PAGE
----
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Old 09-09-2010, 11:58 AM   #1
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My friend says he defies you to keep a straight face.

http://gizmodo.com/5632159/this-is-h...a-cruise-liner
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Old 09-09-2010, 05:41 PM   #2
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I didn't laugh or smile. I just don't have that kind of sense of humor I suppose. I was horrified to think of those poor passengers. They don't think of a cruise as something risky at all.
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Old 09-23-2010, 07:29 PM   #3
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Great video...sorry, I laughed.
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Old 09-24-2010, 03:58 AM   #4
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Wrong place, wrong time -- 400nm north of NZ and early August. It's a fairly notorious storm belt even in the late spring and early summer months. Not where and when I'd like to be on a cruise liner.
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Old 09-24-2010, 11:11 AM   #5
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...it was in 1968, I was 10 years old, when I had that "chance" to be on the North Sea (German Bight) on a 50m daycruise passenger ship during one of those autumn "storms" (forces 7 to 8, ghusts up to 9) . Everything was okay as long as the ship was making headway against the tremendous waves. But one of them threw the ship off course and then having the sea from abeam (This I know from my father). And the chaos started and this own experience I will not forget: the same situation as in the video - luckily the tables and benches were fixed to the floor, so "only" chairs and passengers were tossed around. But there were some of the starboard panoramic windows destroyed and green water was moving through the restaurant deck. Still very young, I was not so aware of theoretic possibilities of capsizing or sinking, but it was a borderline experience I don't want to have again. The ship made it into port, accompanied by rescue boats and quite some passengers had to be transferred to the hospital. NO, THIS VIDEO IS NOT FUNNY AT ALL.

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Old 09-24-2010, 12:37 PM   #6
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Having sailed in the Great lakes on Huron during a Storm and far enough out to be safe and unfortunately, far enough out to be near the shipping channels for the freighters. That meant someone making sure a lamp was in the sails. Since we had not deck lamps to do the duty without a person manning them, well we took turns. Not something I enjoyed and I was one of the lucky ones who got to do my turn before dinner was served. No the Video is not funny, not funny at all. Than again being Medically trained makes it even less funny. Sorry don't mean to be rude just honest. Michael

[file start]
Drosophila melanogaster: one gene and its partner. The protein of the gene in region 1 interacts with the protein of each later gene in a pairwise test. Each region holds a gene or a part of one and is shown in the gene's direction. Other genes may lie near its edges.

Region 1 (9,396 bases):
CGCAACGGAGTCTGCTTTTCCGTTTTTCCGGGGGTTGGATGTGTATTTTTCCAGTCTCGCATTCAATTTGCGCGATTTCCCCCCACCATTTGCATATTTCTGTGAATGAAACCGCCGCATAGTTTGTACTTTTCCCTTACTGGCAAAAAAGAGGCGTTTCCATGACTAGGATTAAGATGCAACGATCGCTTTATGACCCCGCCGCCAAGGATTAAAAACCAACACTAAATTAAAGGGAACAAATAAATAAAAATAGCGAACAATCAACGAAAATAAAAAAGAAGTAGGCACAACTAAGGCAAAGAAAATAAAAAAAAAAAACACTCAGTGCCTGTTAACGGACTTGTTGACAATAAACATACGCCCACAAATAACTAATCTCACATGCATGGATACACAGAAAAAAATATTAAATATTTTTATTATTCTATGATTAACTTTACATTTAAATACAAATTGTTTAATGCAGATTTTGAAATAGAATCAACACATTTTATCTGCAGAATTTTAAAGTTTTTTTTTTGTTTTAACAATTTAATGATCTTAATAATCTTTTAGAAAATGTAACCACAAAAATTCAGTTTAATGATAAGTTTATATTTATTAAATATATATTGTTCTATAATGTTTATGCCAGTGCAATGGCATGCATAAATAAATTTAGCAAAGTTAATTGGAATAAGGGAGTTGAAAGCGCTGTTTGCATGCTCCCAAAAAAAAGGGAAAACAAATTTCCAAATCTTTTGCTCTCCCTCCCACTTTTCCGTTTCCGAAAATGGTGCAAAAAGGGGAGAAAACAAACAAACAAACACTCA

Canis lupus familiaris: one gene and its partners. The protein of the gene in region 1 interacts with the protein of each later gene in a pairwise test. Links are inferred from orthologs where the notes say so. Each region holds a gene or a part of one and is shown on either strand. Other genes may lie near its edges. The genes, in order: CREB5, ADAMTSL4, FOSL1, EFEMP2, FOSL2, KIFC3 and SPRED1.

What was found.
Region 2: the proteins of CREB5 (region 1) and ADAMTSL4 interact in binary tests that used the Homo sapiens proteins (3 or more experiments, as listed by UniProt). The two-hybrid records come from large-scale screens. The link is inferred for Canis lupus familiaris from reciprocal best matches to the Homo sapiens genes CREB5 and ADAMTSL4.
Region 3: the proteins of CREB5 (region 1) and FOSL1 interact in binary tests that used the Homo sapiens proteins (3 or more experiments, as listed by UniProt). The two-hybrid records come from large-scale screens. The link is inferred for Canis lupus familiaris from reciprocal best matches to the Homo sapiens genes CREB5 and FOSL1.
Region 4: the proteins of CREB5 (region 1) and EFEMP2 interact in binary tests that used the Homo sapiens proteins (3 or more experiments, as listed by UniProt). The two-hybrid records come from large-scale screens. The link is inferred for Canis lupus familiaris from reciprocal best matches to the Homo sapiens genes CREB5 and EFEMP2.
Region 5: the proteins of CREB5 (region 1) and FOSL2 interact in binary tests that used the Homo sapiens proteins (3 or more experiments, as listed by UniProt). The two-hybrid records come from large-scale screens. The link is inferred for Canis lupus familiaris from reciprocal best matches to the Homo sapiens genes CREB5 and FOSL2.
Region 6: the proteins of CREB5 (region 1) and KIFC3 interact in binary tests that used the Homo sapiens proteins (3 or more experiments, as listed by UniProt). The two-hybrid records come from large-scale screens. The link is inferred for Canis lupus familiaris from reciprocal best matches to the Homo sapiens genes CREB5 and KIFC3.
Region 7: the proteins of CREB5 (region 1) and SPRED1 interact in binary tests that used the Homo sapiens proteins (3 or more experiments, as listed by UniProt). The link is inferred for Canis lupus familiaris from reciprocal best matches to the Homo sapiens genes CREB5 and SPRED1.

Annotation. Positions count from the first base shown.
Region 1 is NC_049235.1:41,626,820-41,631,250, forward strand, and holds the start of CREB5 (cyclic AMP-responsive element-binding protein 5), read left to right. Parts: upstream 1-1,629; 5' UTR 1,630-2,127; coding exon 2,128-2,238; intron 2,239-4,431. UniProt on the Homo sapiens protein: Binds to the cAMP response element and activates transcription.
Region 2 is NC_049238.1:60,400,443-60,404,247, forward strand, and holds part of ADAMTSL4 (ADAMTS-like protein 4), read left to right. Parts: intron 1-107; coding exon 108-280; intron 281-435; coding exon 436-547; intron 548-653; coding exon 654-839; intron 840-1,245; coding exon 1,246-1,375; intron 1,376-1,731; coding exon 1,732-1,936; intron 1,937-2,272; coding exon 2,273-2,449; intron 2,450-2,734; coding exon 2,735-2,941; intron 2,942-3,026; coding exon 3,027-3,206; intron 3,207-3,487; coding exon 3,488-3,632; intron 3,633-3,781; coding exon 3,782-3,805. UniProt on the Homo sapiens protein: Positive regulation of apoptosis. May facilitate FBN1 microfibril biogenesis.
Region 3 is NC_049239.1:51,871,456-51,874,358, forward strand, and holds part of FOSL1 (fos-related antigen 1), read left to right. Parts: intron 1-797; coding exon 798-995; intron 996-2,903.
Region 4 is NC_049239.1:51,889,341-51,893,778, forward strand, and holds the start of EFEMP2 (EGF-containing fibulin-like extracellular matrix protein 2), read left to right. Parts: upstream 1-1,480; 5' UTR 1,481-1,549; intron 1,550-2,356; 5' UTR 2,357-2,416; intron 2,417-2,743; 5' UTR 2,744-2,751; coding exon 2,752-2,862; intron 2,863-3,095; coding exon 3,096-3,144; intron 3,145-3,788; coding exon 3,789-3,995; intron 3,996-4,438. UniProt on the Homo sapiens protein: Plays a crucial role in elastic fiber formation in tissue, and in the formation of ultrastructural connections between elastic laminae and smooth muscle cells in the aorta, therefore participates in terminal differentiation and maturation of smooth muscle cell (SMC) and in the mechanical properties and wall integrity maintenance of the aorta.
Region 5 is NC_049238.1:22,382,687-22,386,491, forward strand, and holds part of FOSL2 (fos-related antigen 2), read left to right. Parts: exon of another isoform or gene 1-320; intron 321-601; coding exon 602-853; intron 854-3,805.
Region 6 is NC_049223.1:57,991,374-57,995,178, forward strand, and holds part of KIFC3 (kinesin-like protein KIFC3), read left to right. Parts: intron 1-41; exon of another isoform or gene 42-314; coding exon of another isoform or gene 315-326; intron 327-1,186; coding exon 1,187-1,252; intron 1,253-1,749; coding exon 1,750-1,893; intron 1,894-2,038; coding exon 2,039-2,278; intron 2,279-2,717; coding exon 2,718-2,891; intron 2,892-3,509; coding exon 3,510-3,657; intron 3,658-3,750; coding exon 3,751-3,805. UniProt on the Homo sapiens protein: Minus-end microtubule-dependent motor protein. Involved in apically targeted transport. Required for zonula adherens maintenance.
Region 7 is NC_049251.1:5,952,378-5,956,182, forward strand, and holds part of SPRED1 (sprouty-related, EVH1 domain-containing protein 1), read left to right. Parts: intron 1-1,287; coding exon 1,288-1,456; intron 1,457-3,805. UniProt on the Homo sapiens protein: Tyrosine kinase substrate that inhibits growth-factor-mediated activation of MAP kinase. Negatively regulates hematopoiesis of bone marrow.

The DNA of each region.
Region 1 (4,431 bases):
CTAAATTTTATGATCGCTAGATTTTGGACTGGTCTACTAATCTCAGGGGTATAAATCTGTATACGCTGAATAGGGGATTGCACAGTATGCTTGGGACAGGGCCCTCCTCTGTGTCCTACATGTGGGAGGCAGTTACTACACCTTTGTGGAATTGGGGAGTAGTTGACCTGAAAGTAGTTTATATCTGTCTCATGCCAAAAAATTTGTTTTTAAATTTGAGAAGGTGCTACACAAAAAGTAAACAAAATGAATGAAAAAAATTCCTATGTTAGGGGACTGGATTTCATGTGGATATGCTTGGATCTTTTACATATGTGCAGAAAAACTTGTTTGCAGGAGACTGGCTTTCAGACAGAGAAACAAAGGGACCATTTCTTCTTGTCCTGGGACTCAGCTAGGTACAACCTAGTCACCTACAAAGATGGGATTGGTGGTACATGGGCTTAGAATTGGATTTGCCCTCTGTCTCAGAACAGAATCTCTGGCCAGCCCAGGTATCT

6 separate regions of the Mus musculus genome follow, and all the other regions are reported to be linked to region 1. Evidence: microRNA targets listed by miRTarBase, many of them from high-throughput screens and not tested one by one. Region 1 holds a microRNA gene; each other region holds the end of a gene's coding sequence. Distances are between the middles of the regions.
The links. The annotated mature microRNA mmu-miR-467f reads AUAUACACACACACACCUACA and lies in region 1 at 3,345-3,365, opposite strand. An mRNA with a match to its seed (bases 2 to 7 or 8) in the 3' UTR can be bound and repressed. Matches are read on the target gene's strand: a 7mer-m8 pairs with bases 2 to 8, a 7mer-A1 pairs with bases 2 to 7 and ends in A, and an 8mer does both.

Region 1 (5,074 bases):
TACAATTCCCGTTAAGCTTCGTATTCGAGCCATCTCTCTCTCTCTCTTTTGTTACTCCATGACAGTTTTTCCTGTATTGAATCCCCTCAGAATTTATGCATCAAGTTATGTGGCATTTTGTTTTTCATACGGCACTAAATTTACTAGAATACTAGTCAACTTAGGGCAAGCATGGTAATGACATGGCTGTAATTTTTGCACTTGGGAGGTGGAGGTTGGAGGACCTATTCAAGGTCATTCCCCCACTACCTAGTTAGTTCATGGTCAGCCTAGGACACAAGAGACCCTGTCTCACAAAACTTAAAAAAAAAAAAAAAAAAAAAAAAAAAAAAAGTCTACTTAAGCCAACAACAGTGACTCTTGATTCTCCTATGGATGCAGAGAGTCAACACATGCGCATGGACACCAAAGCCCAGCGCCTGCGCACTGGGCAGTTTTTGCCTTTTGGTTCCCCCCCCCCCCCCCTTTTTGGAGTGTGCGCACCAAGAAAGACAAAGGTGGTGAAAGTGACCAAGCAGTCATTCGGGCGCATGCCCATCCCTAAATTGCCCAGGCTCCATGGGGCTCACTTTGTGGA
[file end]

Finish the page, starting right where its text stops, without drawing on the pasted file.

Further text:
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Old 09-24-2010, 04:27 PM   #7
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I concur completely with Uwe's (Aquaria) comments.

When I was a child I too experienced a storm force 10 in the North Sea aboard a 3,000 ton Norwegian vessel. It was not funny but I did learn something - that a ship has to be built to withstand that kind of weather. Tables and chairs need to be secured. In later life, as a cadet and ship's officer, I sailed through many storms - typhoons and cyclones as well as the "normal" Atlantic depressions. The ships pitched and rolled, sometimes over 35 degrees each side of the vertical but, though it may have been uncomfortable, the ships were built to withstand this. The problem arrises when ships, built to transport people who are unacustomed to the sea, are built not to roll. Stabalizers are fitted and, providing all works well, the passangers find them very comfortable. The problem arrises when, for one reasomn or another, they do start rolling. On a large, modern cruise ship or ferry it has been established that panic will break out at a 5 degree angle of roll!

I ask myself, have we made any advances here? Stabalizers work but only provided the ship is making way through the water. Once she is obliged to stop they cease to work. Also, in really bad weather they have to be taken in to avoid damage. In such circumstances, ships start rolling heavily and damage occurs.

Aside from such items as navigational aids, engine reliability and fire-proofing which has improved dramatically, ships are, in my opinion, less safe than they were 30 years ago. This, coupled with the sheer size and capacity of modern vessels, will one day cost a lot of lives. Add this to the fact that ships now, due to the "benefits" of global warming are probing further and further into high latitudes which, generally, are not so well surveyed, and we have a very serious risk factor.

Aye // Stephen